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Water Woes of Armenia's Border Villages

No prospect of running water exacerbates problems of long-suffering residents. By Gayane Mkrtchyan in Bagaran
By Gayane Mkrtchyan


The village of Bagaran is just 90 kilometres from the Armenian capital Yerevan, but its residents do not have running water in their homes and see no prospect of getting it.

They can see the minarets of a Turkish village across the river Araks, which marks the border, and even hear the call to prayer on a still day. The government should safeguard the population of such a strategic location by providing a water supply if it wants to ensure the country’s security, they say.

Heghine Sahakyan can show the marks on her shoulders made by decades of trekking back and forth with a pair of buckets and a yoke to fetch water. Every bucket takes 12 litres, and she walks the 1,500 metres to the well three times a day.

“Since I became engaged to be married in this village, I have carried water. My hands and shoulders are callused. Our children, when they grow up, leave this village as quickly as they can,” she said.

The inadequate services are nothing new. The water supply was intermittent even during the best years of the Soviet Union.

“There would be water for a day, then there would be none for a year,” recalled Gevord Margaryan, the head of the village administration.

After two decades of independence, the Soviet water system that barely functioned is beyond repair. The local administration should be responsible for it, but cannot afford to undertake the work.

This means it falls ultimately to the government to provide piped water but it says it will only do so if the villagers pay. The trouble is that they want the supply free.

Gagik Khachatryan, deputy chairman of the State Committee for Water Systems in the Territorial Administration Ministry, said it would cost 125 million drams (about 310,000 US dollars) to connect Bagaran to the water system. Before the government would spend this money, however, the villagers would have to commit to paying for their water, which they won’t do, he added.

“For decades people have not paid for water in our villages. According to our researches, many of them do not want to accept that for 10 or 11 cubic metres of water, they have to pay 2,000 drams a month. They think this is the water from their ancestors, which they don’t have to pay for. And when it comes to having to pay for water, they would rather that their wives carried it from the spring in barrels,” Khachatryan said.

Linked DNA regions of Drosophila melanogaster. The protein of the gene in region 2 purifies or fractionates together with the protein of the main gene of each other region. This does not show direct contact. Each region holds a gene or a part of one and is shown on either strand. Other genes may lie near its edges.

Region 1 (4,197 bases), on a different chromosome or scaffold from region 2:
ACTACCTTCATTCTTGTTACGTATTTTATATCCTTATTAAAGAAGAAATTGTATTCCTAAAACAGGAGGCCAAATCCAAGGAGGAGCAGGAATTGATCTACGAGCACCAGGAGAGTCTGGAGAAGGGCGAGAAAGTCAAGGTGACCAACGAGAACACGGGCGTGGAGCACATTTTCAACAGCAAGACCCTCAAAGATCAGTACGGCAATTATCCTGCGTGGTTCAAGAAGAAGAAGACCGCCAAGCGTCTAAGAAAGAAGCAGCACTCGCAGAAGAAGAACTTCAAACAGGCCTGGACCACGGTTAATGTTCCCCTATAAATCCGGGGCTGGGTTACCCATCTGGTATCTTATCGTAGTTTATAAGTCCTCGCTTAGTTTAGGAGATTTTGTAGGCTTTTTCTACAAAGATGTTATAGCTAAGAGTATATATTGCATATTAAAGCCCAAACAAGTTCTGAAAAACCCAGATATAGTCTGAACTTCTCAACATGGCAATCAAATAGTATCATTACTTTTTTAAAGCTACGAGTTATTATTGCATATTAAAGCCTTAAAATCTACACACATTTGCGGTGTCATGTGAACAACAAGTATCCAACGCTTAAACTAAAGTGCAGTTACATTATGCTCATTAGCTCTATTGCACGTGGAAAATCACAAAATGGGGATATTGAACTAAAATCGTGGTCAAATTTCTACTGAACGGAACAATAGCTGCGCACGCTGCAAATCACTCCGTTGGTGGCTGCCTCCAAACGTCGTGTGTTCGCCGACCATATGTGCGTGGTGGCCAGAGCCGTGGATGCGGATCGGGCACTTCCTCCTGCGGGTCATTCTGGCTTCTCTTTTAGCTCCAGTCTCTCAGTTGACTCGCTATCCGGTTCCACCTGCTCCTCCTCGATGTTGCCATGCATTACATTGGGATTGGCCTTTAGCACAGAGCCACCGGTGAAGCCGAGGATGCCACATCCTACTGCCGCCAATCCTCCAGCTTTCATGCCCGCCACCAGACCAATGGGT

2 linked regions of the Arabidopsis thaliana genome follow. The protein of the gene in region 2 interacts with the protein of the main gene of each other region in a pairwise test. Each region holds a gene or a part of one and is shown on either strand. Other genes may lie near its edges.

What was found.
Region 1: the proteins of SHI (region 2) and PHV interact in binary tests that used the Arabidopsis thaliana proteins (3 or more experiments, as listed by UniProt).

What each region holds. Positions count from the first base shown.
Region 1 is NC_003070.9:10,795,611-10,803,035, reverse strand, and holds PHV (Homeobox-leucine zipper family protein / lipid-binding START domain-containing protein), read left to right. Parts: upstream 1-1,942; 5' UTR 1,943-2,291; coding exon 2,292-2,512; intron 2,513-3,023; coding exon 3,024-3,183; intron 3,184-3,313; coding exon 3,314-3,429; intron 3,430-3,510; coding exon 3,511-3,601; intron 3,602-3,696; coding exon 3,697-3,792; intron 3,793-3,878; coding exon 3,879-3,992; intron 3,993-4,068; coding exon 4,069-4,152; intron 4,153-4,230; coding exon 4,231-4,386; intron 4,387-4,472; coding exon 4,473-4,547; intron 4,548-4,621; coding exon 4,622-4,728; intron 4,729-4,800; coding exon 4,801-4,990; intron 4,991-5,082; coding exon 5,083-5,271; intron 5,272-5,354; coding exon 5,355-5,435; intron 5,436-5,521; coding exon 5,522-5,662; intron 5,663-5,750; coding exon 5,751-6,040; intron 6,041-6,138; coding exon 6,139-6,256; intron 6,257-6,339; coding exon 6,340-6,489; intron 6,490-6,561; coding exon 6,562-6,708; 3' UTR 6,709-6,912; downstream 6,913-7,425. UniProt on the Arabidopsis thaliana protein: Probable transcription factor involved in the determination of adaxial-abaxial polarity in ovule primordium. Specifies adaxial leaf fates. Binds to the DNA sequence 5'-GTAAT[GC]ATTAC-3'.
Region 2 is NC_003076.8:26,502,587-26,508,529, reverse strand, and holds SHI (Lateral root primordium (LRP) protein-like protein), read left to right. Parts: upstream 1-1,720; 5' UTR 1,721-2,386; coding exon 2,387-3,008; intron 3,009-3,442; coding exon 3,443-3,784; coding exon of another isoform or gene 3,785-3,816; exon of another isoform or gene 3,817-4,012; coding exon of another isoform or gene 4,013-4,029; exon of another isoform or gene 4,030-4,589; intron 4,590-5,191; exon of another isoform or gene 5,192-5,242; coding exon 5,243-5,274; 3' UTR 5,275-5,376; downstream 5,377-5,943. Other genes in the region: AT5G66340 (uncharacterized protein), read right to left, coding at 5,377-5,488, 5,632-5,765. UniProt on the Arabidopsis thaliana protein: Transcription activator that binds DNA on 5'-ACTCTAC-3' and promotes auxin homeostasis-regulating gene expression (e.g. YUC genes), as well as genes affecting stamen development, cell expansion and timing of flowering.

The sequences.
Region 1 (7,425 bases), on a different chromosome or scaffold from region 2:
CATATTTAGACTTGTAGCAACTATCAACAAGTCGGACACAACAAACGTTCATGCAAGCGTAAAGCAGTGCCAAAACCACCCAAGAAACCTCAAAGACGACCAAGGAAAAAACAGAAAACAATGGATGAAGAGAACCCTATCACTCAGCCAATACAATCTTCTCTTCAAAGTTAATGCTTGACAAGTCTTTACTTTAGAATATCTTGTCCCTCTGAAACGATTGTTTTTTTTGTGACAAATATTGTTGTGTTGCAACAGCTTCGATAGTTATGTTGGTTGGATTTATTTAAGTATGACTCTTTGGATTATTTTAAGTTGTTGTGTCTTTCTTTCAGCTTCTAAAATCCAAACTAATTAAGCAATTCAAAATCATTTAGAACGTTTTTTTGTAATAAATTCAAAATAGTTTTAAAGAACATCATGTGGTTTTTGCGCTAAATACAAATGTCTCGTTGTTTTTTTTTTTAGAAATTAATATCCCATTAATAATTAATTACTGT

But villagers insist that they are impoverished, struggling to maintain their small-holdings from year to the next.

Kostik Petrosyan, a former economist who now lives in Bagaran, told IWPR, “As it is, we barely survive until the end of the year from our farms, and then we have to take out debt until the spring.

“We already encourage our sons and daughters to leave the village ourselves. We have decided we’ve had enough, at least the children will be able to live normal lives elsewhere.”

Hovik Gevorgyan, another Bagaran resident, said the remoteness of the region means that even when they have decent harvests, it’s a difficult to get produce sold.

“It is not convenient for [traders], even though the quality of our apricots is very high. Who wants to drive an extra 50 kilometres for them? Many people don’t even know we exist,” he said.

The recent easing in Turkish-Armenian relations has raised the possibility of opening the border between the two countries, which have lacked diplomatic ties for most of the post-Soviet period - but the villagers do not enthuse about the prospect.

Bagaran has long experience of poor relations with Turkey. It shares a name with the ancient capital of the Armenians, which is now five kilometres away across the river, and that legacy of loss and defeat is more important to the villagers than material matters.

Gayane Mkrtchyan is a correspondent for Armenianow.

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